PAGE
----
Given the significant associations of seven polymorphisms of KIAA0319 with dyslexia in our sample, it was necessary to estimate whether our study had adequate power to detect the true associations of variants in the Uyghur populations. We estimated the power of our study using the effect size (log of odds ratio) of the seven candidate dyslexia-associated SNPs of KIAA0319. Given an effect size of 0.140 (log of 1.381) for the SNP rs1091031, with the alpha value of 0.05 and our study sample of 391 subjects, we calculated the power for detecting a significant association with this SNP as 81.9% (Table 3). Similarly, our post-hoc calculation showed that the levels of power for detecting associations of the SNPs rs9366577, rs16889556, rs6935076, rs3756821, rs3212236 and rs9461045 with dyslexia were 84.0%, 99.5%, 99.6%, 99.2%, 92.8% and 92.8%, respectively. These results showed that our sample size of 391 provided adequate power (>80%) to detect associations between SNPs of KIAA0319 and dyslexia in the Uyghur population.


To date, there have been numerous studies focused on dyslexia-associated KIAA0319 polymorphisms. However, these studies have mainly been performed in the European, Indian and Han Chinese populations and the results have often been inconclusive. Taking the genetic and linguistic differences between the Uyghur population and other populations into consideration, we selected 18 SNPs of KIAA0319 and performed high-throughput sequencing to assess the association of these polymorphisms with dyslexia in an unrelated Uyghur cohort. In summary, we identified that seven KIAA0319 polymorphisms and two haplotypes had nominal associations with dyslexia after genotyping. After performing Bonferroni correction for multiple comparisons, the associations of rs3756821 and rs6935076 with dyslexia remained significant. Moreover, post-hoc power calculations indicated that our sample size of 391 had adequate power to detect the true association of variants in KIAA0319 with dyslexia. To our knowledge, this study is first to have explored the role of KIAA0319 in dyslexia in the Uyghur population.

The present study demonstrated that SNPs in KIAA0319 were indeed associated with the risk of dyslexia in the Uyghur population. Although the function of this gene is poorly understood, several studies have shown that it is related to impaired neuronal migration and intercellular adhesion.17, 18, 19, 20 Researchers have explored the functions of KIAA0319 through several methods, such as using functional magnetic resonance imaging and animal models. Paracchini et al.17 used in situ hybridization and reported the pattern of KIAA0319 expression in the developing cerebral neocortex of rat and human fetuses. Furthermore, previous studies showed that the genetic knockdown or in utero small interfering RNA (siRNA) interference of KIAA0319 could disrupt neuronal migration in rodents and result in impairments of the primary auditory cortex and reductions in the midsagittal area of the corpus callosum,34, 35, 36 which has been reported to be related to processing deficits in humans.37 Taken together, these data suggest a direct link between a specific KIAA0319 genetic background and a biological mechanism leading to dyslexia. The role of KIAA0319 in dyslexia is also supported by the recognition of a single variant or haplotypes associated with dyslexia and affecting the gene expression of KIAA0319.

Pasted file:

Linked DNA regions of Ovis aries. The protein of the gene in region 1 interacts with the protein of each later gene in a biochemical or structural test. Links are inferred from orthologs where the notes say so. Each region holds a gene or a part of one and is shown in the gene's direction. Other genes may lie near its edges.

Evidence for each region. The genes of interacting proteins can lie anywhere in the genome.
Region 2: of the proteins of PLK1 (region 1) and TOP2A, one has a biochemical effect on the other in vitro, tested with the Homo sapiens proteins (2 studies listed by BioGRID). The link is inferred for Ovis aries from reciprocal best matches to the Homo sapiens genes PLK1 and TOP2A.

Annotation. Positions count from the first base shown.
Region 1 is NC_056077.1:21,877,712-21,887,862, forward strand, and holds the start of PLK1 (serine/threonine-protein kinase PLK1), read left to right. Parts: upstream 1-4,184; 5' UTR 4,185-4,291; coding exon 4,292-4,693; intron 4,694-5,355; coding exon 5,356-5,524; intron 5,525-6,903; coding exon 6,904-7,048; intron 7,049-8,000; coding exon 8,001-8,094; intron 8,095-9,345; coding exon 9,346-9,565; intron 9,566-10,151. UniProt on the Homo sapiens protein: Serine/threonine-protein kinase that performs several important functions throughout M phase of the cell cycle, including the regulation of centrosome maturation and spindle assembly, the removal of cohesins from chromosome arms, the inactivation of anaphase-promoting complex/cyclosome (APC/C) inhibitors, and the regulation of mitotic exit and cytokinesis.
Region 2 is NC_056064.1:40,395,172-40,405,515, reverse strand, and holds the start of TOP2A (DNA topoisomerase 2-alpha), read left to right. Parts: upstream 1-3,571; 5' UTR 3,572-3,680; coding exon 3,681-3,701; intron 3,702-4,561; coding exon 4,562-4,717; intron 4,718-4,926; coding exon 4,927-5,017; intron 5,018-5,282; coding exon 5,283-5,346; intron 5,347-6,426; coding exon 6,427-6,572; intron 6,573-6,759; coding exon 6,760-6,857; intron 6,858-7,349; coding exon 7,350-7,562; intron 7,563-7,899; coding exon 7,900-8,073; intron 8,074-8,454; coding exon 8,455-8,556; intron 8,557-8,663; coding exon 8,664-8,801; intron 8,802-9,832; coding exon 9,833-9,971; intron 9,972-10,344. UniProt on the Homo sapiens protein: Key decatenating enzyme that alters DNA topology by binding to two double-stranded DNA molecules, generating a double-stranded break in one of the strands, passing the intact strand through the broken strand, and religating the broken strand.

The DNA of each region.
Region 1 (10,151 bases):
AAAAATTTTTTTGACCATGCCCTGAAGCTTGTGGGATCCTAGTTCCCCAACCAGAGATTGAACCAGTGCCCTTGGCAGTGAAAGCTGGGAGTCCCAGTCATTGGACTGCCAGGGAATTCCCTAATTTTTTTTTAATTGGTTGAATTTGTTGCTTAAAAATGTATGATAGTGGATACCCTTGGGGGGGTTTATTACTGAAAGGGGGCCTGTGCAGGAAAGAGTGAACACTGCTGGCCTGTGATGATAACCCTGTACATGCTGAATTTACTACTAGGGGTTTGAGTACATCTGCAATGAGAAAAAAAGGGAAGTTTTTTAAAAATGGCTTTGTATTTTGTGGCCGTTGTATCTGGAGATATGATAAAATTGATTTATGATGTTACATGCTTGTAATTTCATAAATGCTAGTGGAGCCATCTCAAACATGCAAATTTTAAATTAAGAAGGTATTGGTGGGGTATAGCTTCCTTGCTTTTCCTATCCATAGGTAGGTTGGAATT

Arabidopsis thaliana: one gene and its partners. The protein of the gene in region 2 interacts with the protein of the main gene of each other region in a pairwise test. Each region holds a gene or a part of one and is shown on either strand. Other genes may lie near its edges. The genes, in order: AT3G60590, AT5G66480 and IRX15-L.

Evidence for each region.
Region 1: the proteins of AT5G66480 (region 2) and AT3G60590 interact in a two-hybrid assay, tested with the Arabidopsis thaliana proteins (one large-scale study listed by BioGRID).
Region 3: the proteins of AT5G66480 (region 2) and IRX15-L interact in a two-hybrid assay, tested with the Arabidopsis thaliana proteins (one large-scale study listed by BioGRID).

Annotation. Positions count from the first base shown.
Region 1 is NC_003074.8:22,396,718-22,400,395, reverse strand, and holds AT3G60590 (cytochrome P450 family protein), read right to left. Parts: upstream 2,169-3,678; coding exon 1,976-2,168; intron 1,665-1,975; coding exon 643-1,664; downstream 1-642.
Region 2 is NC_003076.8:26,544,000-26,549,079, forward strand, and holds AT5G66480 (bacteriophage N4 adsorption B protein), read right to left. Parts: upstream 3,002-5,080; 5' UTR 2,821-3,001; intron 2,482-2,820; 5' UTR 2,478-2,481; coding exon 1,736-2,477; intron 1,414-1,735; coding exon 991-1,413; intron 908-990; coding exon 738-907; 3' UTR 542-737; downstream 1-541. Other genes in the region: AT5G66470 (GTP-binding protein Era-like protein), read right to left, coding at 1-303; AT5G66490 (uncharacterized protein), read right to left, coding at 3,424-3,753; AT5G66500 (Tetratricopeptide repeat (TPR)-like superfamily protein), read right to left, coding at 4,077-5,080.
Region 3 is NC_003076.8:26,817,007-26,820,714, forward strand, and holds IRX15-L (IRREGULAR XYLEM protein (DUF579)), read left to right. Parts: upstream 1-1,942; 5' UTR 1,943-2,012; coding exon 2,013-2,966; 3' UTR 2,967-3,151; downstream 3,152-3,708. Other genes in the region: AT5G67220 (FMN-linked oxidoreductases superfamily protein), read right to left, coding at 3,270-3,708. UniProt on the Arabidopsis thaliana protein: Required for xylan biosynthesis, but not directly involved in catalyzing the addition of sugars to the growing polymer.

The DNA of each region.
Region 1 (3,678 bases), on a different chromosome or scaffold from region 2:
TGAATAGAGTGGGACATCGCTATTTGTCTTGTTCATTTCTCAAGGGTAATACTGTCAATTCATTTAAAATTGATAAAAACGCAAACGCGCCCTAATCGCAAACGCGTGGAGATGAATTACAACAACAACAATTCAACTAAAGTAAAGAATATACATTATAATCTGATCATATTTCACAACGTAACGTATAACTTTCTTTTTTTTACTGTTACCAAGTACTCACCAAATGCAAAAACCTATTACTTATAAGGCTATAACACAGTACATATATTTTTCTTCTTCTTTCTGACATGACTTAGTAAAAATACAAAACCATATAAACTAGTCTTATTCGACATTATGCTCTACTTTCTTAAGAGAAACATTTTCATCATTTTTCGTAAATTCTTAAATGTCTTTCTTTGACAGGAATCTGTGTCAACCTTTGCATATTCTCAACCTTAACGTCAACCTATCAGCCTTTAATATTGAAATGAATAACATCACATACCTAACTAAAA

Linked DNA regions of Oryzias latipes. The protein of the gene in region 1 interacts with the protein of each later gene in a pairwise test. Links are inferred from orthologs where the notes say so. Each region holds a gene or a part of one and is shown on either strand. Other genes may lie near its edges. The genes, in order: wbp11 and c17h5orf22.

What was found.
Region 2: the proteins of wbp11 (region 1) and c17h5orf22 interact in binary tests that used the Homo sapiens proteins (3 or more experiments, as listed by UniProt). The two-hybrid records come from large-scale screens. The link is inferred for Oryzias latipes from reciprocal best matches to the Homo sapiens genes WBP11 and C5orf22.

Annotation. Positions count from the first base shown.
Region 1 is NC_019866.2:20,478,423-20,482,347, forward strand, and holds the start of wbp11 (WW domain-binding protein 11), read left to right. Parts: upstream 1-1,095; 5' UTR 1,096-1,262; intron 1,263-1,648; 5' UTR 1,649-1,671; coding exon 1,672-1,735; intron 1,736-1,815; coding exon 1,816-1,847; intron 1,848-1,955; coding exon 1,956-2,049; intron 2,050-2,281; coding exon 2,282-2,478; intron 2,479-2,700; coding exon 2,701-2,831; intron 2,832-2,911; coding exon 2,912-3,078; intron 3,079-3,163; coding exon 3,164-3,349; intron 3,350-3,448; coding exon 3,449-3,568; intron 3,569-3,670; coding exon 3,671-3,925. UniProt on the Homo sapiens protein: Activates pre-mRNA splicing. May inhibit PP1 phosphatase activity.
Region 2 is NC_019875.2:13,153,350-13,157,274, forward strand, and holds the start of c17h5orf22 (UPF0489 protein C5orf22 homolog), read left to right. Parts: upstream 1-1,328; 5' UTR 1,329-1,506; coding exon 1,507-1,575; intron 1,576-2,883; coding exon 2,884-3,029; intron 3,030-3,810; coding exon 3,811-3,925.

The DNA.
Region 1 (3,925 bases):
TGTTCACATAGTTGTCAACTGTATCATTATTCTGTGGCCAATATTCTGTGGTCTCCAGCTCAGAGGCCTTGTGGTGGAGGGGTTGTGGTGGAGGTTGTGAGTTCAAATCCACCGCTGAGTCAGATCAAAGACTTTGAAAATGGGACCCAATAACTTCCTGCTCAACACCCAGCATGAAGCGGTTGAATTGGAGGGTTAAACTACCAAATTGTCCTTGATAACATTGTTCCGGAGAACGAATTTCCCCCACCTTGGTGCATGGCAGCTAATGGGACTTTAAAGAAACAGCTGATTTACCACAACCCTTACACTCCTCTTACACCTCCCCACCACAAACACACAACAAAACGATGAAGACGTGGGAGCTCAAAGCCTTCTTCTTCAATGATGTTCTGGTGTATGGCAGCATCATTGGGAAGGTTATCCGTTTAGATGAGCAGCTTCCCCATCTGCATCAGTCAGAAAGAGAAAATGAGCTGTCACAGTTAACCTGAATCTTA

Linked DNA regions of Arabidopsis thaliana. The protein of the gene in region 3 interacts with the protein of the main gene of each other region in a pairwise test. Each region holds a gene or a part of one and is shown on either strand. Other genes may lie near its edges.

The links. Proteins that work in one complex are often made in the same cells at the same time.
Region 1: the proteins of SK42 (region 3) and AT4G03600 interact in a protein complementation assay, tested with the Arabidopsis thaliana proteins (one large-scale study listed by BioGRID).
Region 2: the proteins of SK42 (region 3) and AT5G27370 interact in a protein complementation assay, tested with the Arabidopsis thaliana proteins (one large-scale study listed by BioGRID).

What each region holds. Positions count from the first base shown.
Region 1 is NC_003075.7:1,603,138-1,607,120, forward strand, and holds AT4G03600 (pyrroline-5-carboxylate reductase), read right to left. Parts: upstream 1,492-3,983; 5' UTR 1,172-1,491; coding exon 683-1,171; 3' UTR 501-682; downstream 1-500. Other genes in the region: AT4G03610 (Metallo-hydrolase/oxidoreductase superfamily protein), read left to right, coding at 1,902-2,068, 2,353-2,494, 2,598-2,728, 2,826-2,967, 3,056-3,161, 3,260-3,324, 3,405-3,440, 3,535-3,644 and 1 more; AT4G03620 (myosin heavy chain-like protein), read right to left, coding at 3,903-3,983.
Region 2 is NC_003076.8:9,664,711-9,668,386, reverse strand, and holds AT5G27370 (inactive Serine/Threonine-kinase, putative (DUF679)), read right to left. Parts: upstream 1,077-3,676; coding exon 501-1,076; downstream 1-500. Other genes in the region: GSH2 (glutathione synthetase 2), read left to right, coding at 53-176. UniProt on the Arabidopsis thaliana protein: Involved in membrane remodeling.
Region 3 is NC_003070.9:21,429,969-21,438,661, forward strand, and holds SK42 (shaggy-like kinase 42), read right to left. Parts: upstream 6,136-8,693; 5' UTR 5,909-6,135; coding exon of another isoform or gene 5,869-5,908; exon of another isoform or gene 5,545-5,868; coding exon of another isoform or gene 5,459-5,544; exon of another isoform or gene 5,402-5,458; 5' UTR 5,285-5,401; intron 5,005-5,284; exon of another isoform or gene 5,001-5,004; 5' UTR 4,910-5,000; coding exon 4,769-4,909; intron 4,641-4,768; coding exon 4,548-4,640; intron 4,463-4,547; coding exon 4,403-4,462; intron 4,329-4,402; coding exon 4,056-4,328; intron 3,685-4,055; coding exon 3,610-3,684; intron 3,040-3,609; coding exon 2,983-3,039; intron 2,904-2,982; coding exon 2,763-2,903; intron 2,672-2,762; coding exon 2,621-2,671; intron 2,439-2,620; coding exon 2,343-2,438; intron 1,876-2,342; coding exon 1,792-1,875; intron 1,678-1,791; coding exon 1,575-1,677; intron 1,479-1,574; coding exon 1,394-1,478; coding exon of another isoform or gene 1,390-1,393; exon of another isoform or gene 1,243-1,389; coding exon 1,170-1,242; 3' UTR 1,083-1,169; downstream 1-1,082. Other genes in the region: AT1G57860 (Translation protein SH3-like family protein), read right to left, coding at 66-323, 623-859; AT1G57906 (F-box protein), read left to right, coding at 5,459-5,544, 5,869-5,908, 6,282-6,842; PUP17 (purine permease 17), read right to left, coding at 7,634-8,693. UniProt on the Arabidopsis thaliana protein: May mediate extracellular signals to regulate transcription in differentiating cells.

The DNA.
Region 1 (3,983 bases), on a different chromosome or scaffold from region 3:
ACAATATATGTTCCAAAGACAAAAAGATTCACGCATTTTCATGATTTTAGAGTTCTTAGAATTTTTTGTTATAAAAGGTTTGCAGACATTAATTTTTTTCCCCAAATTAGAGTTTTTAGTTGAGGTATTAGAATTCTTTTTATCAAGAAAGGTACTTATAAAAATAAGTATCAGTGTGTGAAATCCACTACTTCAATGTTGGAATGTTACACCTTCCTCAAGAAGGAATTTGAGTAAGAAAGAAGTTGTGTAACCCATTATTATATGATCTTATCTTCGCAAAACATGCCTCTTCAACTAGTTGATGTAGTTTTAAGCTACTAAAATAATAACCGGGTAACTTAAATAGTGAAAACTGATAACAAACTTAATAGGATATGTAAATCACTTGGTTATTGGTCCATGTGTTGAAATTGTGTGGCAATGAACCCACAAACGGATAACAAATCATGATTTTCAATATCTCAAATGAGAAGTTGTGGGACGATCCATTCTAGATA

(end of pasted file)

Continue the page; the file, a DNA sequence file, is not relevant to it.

A growing body of evidence has pointed to the association of KIAA0319 polymorphisms with dyslexia in the Chinese population. Among these polymorphisms, 11 KIAA0319 variations were genotyped in the present study, and nominally significant associations were detected between 4 SNPs (rs1091031, rs9366577, rs16889556 and rs3756821) and dyslexia. Among these SNPs, only rs3756821 retained a significant association with dyslexia after Bonferroni correction. The SNP rs3756821 is located in the 5′ UTR of KIAA0319 and showed a nominal association with dyslexia in recent studies on the Chinese population but failed to show a significant association after Bonferroni correction in those studies.15, 16 These results may imply that rs3756821 represents a risk-associated SNP for dyslexia in the Uyghur populations but not in the Chinese populations. This may be attributed to the genetic and linguistic differences among the Uyghur and Chinese populations, which could mean that genetic susceptibility to dyslexia occurs through different mechanisms.38 Compared with the Chinese, Uyghurs form an isolated genetic group because the Uyghur population has been less genetically influenced by recent migration,24 which is partly because the Uyghurs are overwhelmingly Muslim and prohibit marriage to non-Muslims.39 The Uyghur language belongs to the Altaic family and uses a linear one-dimensionally arranged alphabet.40 The linguistic characteristics of the Uyghur language are highly dissimilar from those of the Chinese, which is an ideographic language.41 Besides, previous studies have found that the cerebral regions activated by speaking the Uyghur and Chinese languages are not identical and identified that the left anterior cingulate gyrus might be particularly associated with the Uyghur language.40 However, the functions of SNP rs3756821 and the other four variants identified as candidate dyslexia-associated polymorphisms in the present study are still unclear. These polymorphisms are located either in the 5′ UTR, 3′ downstream region or in the intron 1 of KIAA0319, which are regions that indirectly modulate gene expression and thereby alter protein expression of KIAA0319 in both neuronal and non-neuronal cell lines, thereby affecting the development of dyslexia.42